In a boxing match on June 21, 1932, Joe Jacob’s fighter was declared the loser of the fight. As soon as Joe Jacob, a professional prize fight manager, heard the ring announcer declare that his fighter had not been awarded the decision, he went to the middle of the ring and grabbed the ring announcer’s microphone and shouted, “We was robbed.” Shouting this very awkward statement made him the darling of linguistic immortality as such saying may be grammatically wrong as the statement may not qualify as a sentence, but it fits the artistic use of language not common in ordinary discourse.
This brings our attention to the recount of the ballots of the Tinian mayoral election. If the Dela Cruz side did not prevail, as it were, they would probably say, “We was robbed.” This statement is a wonderfully effective complaint. But if the San Nicolas faction is declared the winner of the ballot recount, they would joyfully shout out, “We was right” as it should be. This says that facts are the only truth even when one doubts the outcome.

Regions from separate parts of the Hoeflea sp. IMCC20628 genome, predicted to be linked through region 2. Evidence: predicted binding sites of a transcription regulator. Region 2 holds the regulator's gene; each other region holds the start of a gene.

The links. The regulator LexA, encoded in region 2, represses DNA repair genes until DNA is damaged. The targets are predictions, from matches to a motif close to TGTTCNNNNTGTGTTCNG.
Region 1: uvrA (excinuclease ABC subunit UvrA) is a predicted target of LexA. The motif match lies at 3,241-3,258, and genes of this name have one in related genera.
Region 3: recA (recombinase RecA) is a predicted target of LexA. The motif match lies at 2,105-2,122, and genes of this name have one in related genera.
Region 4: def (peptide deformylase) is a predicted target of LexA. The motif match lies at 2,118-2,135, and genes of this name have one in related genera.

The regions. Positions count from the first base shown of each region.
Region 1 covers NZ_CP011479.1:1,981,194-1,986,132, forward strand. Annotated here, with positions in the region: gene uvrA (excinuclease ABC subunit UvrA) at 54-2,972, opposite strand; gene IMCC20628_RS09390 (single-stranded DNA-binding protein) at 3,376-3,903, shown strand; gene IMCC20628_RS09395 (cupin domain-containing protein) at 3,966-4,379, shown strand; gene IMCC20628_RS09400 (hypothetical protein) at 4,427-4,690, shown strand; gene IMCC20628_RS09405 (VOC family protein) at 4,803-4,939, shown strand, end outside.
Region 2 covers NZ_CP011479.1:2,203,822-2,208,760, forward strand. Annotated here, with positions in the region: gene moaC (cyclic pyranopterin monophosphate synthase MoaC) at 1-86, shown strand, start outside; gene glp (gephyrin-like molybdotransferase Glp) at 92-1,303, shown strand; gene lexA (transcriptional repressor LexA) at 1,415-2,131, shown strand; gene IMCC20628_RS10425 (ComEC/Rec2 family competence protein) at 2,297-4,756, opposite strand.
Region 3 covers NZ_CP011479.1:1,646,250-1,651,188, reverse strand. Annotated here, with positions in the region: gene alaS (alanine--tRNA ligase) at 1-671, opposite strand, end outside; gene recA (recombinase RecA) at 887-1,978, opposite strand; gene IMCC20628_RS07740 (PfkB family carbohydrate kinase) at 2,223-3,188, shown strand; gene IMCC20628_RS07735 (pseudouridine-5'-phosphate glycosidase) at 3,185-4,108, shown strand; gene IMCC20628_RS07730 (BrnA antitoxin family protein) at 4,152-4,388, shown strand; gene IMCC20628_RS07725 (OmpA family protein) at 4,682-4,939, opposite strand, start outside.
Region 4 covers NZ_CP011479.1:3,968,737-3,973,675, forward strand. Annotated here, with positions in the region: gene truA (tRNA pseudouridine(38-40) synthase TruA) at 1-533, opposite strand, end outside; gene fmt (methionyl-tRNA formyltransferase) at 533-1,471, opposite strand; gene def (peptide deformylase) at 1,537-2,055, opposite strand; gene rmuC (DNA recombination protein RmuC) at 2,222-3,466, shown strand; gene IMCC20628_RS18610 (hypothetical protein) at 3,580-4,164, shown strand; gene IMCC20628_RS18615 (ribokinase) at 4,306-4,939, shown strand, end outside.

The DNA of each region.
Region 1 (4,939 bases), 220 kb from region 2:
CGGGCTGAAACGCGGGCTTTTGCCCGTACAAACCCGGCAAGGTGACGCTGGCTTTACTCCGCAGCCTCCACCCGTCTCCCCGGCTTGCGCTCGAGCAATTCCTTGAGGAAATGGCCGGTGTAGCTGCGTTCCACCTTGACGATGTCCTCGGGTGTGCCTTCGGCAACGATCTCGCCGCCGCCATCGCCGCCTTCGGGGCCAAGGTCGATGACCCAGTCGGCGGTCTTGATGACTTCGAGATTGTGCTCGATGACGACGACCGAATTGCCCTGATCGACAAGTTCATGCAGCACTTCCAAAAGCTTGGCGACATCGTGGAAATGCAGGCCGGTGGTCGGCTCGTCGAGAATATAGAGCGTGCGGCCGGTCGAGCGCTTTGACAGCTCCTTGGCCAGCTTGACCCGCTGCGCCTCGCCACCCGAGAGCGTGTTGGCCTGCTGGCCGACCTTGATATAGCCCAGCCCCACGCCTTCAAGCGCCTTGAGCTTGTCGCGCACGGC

Statements like these are called “enallage” and are used abundantly in Shakespeare’s plays, in the Bible, and represents the art of language followed and practiced by skillful and thoughtful writers. So, our politicians may urge by saying, “am telling to you” which conveys the drift of let me declare what you have to say because I make good representation of what is needed and desirable. Or, something like that, “me knows.”
Francisco R. Agulto
Kannat Tabla, Saipan